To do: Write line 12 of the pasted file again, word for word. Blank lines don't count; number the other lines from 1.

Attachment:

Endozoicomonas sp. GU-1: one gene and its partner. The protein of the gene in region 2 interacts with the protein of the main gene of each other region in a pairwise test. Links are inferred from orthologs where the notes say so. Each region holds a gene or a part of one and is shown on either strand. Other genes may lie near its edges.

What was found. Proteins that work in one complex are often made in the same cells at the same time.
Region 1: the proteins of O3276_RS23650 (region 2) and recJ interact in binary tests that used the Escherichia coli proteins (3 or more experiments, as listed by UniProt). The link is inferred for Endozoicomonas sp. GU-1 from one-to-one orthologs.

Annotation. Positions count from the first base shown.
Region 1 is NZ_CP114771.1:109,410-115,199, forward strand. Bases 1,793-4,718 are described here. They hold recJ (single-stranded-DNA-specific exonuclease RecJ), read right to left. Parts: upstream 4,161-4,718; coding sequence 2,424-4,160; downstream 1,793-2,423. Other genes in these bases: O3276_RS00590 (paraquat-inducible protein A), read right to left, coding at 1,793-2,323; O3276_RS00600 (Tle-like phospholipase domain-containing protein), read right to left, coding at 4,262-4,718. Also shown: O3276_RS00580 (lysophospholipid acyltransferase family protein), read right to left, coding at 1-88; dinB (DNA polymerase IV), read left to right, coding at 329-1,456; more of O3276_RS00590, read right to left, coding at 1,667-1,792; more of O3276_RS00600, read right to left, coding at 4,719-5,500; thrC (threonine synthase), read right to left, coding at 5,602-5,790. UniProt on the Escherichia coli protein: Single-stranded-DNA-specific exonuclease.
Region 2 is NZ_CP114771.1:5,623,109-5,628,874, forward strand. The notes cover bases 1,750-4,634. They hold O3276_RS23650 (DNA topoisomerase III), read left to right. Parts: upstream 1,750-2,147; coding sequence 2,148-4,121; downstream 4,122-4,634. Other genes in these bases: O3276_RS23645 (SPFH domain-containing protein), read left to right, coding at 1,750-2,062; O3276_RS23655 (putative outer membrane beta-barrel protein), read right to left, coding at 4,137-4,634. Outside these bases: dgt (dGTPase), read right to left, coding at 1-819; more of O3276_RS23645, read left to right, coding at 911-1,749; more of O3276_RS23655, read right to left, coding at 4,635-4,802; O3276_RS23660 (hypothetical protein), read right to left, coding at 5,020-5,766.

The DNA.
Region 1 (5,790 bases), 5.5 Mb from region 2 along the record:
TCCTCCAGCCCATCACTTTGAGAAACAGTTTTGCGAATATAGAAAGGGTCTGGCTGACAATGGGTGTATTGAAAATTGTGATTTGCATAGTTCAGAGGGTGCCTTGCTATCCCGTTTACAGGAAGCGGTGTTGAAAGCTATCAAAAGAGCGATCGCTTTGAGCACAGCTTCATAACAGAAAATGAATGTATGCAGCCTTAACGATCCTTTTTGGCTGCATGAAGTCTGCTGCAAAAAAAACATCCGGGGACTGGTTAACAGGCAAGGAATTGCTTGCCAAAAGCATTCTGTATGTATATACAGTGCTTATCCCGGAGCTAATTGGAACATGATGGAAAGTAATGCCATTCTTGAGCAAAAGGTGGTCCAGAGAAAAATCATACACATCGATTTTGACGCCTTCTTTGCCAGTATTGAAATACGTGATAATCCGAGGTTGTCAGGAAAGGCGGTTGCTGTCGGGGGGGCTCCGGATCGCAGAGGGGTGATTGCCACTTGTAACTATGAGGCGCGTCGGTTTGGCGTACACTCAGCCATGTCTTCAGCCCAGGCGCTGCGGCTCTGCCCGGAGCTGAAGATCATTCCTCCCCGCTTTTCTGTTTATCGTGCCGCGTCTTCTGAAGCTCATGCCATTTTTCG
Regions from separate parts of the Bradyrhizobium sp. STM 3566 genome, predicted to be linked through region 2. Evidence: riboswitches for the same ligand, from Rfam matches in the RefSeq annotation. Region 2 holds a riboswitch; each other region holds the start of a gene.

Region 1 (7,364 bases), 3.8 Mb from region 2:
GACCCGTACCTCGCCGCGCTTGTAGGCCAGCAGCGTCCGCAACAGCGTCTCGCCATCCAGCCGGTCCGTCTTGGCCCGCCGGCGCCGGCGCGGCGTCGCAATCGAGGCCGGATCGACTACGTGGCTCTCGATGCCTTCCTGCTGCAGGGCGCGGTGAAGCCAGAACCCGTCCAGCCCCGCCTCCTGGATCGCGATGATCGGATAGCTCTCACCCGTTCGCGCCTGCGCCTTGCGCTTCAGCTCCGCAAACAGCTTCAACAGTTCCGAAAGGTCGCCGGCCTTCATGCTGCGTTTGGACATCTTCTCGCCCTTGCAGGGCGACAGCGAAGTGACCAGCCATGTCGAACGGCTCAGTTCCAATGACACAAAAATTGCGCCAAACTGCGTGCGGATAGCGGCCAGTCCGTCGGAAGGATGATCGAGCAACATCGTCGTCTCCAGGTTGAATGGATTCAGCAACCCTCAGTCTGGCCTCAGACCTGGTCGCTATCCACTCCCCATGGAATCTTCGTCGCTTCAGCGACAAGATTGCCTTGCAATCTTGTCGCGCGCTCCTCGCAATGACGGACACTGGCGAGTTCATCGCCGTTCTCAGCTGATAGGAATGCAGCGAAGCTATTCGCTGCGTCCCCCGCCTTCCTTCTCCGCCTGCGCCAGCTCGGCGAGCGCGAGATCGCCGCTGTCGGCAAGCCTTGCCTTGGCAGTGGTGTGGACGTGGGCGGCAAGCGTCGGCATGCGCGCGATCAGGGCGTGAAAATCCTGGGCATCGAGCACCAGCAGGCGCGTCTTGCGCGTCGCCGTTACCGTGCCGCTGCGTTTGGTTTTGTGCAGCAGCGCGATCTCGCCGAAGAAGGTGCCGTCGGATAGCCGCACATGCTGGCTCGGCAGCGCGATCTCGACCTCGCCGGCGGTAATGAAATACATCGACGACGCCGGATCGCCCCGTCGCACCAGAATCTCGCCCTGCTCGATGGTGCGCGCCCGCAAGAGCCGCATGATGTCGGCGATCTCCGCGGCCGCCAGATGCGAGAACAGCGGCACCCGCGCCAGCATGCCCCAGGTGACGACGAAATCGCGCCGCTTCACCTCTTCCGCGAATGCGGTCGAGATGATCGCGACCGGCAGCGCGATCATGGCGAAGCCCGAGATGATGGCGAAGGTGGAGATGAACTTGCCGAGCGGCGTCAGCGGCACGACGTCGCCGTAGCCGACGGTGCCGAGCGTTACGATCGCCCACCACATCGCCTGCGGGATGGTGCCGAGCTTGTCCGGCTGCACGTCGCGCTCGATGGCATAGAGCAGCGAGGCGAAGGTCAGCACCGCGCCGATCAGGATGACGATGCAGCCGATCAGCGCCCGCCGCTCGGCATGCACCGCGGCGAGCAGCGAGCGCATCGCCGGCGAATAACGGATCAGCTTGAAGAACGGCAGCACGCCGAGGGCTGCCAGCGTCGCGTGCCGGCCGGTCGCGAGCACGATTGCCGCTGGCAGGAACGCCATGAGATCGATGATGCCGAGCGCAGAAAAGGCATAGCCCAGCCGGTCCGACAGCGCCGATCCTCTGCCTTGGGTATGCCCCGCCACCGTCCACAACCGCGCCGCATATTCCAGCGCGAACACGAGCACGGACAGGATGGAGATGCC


GACCCGTACCTCGCCGCGCTTGTAGGCCAGCAGCGTCCGCAACAGCGTCTCGCCATCCAGCCGGTCCGTCTTGGCCCGCCGGCGCCGGCGCGGCGTCGCAATCGAGGCCGGATCGACTACGTGGCTCTCGATGCCTTCCTGCTGCAGGGCGCGGTGAAGCCAGAACCCGTCCAGCCCCGCCTCCTGGATCGCGATGATCGGATAGCTCTCACCCGTTCGCGCCTGCGCCTTGCGCTTCAGCTCCGCAAACAGCTTCAACAGTTCCGAAAGGTCGCCGGCCTTCATGCTGCGTTTGGACATCTTCTCGCCCTTGCAGGGCGACAGCGAAGTGACCAGCCATGTCGAACGGCTCAGTTCCAATGACACAAAAATTGCGCCAAACTGCGTGCGGATAGCGGCCAGTCCGTCGGAAGGATGATCGAGCAACATCGTCGTCTCCAGGTTGAATGGATTCAGCAACCCTCAGTCTGGCCTCAGACCTGGTCGCTATCCACTCCCCATGGAATCTTCGTCGCTTCAGCGACAAGATTGCCTTGCAATCTTGTCGCGCGCTCCTCGCAATGACGGACACTGGCGAGTTCATCGCCGTTCTCAGCTGATAGGAATGCAGCGAAGCTATTCGCTGCGTCCCCCGCCTTCCTTCTCCGCCTGCGCCAGCTCGGCGAGCGCGAGATCGCCGCTGTCGGCAAGCCTTGCCTTGGCAGTGGTGTGGACGTGGGCGGCAAGCGTCGGCATGCGCGCGATCAGGGCGTGAAAATCCTGGGCATCGAGCACCAGCAGGCGCGTCTTGCGCGTCGCCGTTACCGTGCCGCTGCGTTTGGTTTTGTGCAGCAGCGCGATCTCGCCGAAGAAGGTGCCGTCGGATAGCCGCACATGCTGGCTCGGCAGCGCGATCTCGACCTCGCCGGCGGTAATGAAATACATCGACGACGCCGGATCGCCCCGTCGCACCAGAATCTCGCCCTGCTCGATGGTGCGCGCCCGCAAGAGCCGCATGATGTCGGCGATCTCCGCGGCCGCCAGATGCGAGAACAGCGGCACCCGCGCCAGCATGCCCCAGGTGACGACGAAATCGCGCCGCTTCACCTCTTCCGCGAATGCGGTCGAGATGATCGCGACCGGCAGCGCGATCATGGCGAAGCCCGAGATGATGGCGAAGGTGGAGATGAACTTGCCGAGCGGCGTCAGCGGCACGACGTCGCCGTAGCCGACGGTGCCGAGCGTTACGATCGCCCACCACATCGCCTGCGGGATGGTGCCGAGCTTGTCCGGCTGCACGTCGCGCTCGATGGCATAGAGCAGCGAGGCGAAGGTCAGCACCGCGCCGATCAGGATGACGATGCAGCCGATCAGCGCCCGCCGCTCGGCATGCACCGCGGCGAGCAGCGAGCGCATCGCCGGCGAATAACGGATCAGCTTGAAGAACGGCAGCACGCCGAGGGCTGCCAGCGTCGCGTGCCGGCCGGTCGCGAGCACGATTGCCGCTGGCAGGAACGCCATGAGATCGATGATGCCGAGCGCAGAAAAGGCATAGCCCAGCCGGTCCGACAGCGCCGATCCTCTGCCTTGGGTATGCCCCGCCACCGTCCACAACCGCGCCGCATATTCCAGCGCGAACACGAGCACGGACAGGATGGAGATGCC